SHAUF vs. COURT OF APPEALS G.R. No. 90314, November 27, 1990


Petitioner Loida Q. Shauf, a Filipino by origin and married to an American who is a member of the United States Air Force, applied for the vacant position of Guidance Counselor, in the Base Education Office at Clark Air Base, for which she is eminently qualified. By reason of her non-selection to the position, petitioner Loida Q. Shauf filed an equal employment opportunity complaint against private respondents, for alleged discrimination against the former by reason of her nationality and sex. On or about October 1976, the position of Guidance Counselor, GS 1710-9, became vacant in the Base Education Office, Clark Air Base. On November 11, 1976, the application of Loida Q. Shauf was referred to Mr. Persi and after review of the applications of Loida Q. Shauf, Mr. Persi felt that her application was quite complete except for a reply to an inquiry form attached to the application. This inquiry form stated that the National Personnel Records Center, St. Louis, Missouri, was unable to find an official personnel folder for Loida Q. Shauf. Mr. Persi said that as a result of the National Personnel Records Center, GSA, not being able to find any records on Loida Q. Shauf, this raised some questions in his mind as to the validity of her work experience. As a result of his reservations on Loida Q. Shauf’s work experience and his conclusions that the two other applications listed minimum qualifications, Mr. Persi decided to solicit additional names for consideration. Mr. Persi was informed by CORRO, through the Civilian Personnel Office in their December 15, 1976 message that a Mr. Edward B. Isakson from Loring AFB, Maine, was selected for the position. Mr. Persi stated, when informed of CORRO’s selection, that he had heard of Mr. Isakson and, from what he had heard, Mr. Isakson was highly qualified for the position; therefore, he wished to have the selection stand. This statement was denied by Mr. Persi. Mr. Isakson was placed on the rolls at Clark Air Base on January 24, 1977.

Contrary to her expectations, petitioner Loida Q. Shauf was never appointed to the position. Feeling aggrieved by what she considered a shabby treatment accorded her, petitioner Loida Q. Shauf wrote the U.S. Civil Service Commission questioning the qualifications of Edward Isakson. petitioner Loida Q. Shauf filed a complaint for damages, against private respondents Don Detwiler and Anthony Persi before the Regional Trial Court, for the alleged discriminatory acts of herein private respondents in maliciously denying her application for the position.

Thereafter, on March 8, 1988, the trial court rendered judgment in favor of herein petitioner Loida Q. Shauf, Both parties appealed from the aforecited decision to respondent Court of Appeals who reversed the decision of the trial court, dismissed herein petitioners’complaint and denied their motion for reconsideration. Hence this petition.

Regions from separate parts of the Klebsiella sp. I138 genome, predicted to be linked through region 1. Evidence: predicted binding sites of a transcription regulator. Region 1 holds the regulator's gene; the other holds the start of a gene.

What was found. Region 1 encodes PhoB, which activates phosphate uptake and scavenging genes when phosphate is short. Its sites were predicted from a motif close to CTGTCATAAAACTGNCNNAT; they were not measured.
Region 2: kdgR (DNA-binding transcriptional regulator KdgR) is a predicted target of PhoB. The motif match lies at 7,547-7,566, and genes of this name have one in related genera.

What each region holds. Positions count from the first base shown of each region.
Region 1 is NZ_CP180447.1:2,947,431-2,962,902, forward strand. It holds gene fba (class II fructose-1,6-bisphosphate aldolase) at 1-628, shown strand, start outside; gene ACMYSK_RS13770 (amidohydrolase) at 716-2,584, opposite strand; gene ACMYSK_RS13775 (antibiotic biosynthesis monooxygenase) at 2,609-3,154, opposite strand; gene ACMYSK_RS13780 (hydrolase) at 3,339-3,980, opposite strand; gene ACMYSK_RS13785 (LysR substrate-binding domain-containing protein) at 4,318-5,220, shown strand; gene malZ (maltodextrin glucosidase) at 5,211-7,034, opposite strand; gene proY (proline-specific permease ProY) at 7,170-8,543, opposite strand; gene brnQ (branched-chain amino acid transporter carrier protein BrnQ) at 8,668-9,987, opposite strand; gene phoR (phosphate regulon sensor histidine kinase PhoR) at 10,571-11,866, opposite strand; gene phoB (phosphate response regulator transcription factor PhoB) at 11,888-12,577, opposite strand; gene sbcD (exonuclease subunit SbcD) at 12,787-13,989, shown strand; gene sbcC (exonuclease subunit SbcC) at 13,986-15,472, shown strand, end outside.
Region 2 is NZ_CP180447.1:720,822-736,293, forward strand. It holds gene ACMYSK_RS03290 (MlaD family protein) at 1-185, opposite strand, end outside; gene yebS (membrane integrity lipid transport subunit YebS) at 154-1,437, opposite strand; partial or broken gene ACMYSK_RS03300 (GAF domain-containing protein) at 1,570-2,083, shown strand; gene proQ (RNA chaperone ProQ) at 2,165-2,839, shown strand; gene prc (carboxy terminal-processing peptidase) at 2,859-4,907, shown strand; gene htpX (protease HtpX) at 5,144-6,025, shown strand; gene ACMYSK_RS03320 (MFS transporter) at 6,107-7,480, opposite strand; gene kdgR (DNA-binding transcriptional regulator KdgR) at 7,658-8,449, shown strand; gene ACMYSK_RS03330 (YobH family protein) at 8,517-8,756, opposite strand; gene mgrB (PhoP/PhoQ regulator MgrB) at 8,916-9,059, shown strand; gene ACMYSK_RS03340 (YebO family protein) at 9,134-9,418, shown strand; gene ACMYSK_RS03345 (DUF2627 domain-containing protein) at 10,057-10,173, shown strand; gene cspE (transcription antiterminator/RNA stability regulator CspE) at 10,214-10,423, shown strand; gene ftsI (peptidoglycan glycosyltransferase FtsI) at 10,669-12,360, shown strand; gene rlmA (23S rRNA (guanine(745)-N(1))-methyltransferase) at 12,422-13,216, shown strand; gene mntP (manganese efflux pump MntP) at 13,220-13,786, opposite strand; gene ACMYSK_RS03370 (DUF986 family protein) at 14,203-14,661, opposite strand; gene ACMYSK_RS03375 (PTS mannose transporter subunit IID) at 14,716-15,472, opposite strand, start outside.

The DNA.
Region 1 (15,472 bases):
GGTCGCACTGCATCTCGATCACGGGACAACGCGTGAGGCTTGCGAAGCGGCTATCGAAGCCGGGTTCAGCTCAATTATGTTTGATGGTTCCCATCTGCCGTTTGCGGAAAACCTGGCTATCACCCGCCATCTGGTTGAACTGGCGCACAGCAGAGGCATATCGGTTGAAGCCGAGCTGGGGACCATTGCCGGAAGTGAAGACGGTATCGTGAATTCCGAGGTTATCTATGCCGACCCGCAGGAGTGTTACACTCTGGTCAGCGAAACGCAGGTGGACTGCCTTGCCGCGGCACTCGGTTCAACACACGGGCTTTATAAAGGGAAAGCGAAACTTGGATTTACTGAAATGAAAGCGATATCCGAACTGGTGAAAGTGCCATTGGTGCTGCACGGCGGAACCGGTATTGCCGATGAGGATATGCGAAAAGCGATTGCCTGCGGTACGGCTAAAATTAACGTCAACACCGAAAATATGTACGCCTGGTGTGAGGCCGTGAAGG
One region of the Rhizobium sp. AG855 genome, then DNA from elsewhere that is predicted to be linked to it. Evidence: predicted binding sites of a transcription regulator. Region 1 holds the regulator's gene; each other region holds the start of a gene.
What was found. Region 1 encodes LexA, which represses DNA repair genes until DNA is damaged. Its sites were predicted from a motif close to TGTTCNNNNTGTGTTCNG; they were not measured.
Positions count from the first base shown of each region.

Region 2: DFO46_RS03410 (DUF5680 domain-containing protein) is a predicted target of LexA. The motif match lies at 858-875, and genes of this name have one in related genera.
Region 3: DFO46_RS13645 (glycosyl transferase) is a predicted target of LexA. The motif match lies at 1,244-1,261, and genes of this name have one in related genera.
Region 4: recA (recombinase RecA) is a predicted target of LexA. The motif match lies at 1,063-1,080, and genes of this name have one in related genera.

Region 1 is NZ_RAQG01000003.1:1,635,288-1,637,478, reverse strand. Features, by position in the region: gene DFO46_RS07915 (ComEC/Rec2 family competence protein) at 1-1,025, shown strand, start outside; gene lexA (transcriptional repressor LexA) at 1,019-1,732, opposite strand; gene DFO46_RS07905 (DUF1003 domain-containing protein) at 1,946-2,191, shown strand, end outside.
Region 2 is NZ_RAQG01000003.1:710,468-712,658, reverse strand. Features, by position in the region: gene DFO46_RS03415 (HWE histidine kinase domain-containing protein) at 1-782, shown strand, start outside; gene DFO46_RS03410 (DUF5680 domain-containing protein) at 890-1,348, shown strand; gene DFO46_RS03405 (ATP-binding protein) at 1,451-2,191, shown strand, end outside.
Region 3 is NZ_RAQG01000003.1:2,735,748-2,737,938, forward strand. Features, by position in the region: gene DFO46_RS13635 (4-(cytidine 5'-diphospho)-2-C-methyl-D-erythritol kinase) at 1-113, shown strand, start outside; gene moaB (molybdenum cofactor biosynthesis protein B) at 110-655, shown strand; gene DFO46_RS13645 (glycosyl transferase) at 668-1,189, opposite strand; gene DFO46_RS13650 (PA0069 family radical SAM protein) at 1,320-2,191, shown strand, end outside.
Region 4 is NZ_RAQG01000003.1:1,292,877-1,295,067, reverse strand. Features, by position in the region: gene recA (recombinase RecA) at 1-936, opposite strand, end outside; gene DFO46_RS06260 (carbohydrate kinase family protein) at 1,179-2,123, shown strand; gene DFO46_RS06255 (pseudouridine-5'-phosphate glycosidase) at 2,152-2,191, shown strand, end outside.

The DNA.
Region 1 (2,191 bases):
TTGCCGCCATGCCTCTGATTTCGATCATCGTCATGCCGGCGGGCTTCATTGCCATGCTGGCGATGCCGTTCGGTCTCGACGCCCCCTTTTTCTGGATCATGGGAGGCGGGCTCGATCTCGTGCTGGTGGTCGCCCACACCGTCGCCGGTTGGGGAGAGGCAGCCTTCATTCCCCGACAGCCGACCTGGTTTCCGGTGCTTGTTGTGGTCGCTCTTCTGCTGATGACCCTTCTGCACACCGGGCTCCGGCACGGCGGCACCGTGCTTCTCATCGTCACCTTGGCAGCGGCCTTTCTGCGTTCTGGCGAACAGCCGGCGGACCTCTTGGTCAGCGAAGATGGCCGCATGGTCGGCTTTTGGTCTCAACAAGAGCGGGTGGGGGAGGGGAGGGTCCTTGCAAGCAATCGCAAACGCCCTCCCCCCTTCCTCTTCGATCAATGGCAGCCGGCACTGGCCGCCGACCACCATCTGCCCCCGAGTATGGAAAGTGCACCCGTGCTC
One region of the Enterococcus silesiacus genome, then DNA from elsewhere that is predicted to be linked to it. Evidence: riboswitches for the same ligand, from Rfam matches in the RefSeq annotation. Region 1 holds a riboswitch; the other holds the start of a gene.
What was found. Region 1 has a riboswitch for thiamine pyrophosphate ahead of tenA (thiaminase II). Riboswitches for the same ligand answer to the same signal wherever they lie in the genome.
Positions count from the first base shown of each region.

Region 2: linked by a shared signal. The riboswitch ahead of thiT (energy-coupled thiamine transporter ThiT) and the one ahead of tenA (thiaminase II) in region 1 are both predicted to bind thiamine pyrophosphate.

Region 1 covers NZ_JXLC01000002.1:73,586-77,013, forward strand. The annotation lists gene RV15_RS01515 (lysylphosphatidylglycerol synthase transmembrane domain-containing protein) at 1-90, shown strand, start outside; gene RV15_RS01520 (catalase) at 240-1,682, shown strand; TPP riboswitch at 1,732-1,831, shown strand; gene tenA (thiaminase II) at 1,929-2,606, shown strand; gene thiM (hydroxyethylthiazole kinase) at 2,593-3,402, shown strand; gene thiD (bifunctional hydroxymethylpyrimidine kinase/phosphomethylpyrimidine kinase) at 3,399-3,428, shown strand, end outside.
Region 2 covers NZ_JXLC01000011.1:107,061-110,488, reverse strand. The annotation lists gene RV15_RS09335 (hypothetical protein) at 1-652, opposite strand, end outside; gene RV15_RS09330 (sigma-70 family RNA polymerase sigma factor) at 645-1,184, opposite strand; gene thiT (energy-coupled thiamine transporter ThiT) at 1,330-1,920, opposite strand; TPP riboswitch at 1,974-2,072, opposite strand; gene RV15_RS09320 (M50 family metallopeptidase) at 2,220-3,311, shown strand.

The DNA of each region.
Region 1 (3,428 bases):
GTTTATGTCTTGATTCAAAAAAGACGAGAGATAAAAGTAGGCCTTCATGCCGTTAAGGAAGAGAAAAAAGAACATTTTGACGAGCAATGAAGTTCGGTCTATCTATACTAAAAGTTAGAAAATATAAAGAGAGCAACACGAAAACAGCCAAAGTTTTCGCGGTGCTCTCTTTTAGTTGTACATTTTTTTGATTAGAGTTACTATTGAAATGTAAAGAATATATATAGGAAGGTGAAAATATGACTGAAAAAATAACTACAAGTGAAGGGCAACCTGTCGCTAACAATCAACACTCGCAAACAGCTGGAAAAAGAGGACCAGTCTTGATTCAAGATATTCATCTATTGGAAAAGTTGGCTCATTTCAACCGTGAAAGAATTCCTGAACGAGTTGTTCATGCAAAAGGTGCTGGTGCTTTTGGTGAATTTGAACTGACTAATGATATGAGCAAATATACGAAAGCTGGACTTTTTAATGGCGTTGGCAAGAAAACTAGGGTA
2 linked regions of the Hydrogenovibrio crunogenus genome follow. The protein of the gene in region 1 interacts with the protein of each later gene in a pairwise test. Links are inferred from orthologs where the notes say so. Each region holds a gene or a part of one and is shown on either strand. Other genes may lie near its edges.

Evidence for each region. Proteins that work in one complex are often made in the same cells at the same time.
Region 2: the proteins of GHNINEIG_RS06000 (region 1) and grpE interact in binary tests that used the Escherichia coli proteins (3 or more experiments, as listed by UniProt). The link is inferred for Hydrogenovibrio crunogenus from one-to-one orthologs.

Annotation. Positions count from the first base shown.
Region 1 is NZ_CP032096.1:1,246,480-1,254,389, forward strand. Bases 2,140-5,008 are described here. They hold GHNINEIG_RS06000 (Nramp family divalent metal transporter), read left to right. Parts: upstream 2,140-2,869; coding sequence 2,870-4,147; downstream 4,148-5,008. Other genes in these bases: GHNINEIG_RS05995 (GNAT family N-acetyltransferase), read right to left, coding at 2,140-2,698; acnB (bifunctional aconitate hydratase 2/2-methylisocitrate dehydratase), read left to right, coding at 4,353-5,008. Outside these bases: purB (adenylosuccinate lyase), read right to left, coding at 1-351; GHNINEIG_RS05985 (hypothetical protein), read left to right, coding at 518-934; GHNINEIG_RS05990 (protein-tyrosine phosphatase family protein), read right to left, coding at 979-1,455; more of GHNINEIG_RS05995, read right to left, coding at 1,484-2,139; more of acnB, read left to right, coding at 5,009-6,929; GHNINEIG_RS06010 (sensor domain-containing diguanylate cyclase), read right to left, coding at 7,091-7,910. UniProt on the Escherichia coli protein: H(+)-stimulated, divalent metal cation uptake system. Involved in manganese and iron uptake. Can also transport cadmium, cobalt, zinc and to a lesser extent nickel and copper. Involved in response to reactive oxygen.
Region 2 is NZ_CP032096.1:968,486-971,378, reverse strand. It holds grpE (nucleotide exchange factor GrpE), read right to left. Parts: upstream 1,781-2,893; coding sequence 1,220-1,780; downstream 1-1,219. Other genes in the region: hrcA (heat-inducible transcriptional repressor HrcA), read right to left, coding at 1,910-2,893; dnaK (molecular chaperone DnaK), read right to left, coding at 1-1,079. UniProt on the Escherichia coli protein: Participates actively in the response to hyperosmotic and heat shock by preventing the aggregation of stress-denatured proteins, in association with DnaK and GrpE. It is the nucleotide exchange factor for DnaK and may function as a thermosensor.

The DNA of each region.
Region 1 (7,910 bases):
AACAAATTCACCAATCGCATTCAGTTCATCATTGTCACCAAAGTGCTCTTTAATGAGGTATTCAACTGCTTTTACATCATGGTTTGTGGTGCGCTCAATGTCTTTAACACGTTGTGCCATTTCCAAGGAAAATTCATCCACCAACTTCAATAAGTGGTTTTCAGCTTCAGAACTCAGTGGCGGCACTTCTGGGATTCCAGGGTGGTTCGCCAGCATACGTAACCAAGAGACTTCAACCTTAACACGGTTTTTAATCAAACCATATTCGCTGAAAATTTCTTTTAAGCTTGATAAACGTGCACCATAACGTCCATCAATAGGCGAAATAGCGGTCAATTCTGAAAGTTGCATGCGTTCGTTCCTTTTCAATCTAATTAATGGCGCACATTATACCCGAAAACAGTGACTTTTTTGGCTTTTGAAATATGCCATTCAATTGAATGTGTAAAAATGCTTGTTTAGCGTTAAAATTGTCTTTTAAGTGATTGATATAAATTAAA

Where the respondent who are officials of the another state is Immune from suit


No, While the doctrine appears to prohibit only suits against the state without its consent, it is also applicable to complaints filed against officials of the state for acts allegedly performed by them in the discharge of their duties. The rule is that if the judgment against such officials will require the state itself to perform an affirmative act to satisfy the same, such as the appropriation of the amount needed to pay the damages awarded against them, the suit must be regarded as against the state itself although it has been formally impleaded. It must be noted, however, that the rule is not also all-encompassing as to be applicable under all circumstances. It is a different matter where the public official is made to account in his capacity as such for acts contrary to law and injurious to the rights of plaintiff. Inasmuch as the State authorizes only legal acts by its officers, unauthorized acts of government officials or officers are not acts of the State, and an action against the officials or officers by one whose rights have been invaded or violated by such acts, for the protection of his rights, is not a suit against the State within the rule of immunity of the State from suit. In the same tenor, it has been said that an action at law or suit in equity against a State officer or the director of a State department on the ground that, while claiming to act for the State, he violates or invades the personal and property rights of the plaintiff, under an unconstitutional act or under an assumption of authority which he does not have, is not a suit against the State within the constitutional provision that the State may not be sued without its consent.

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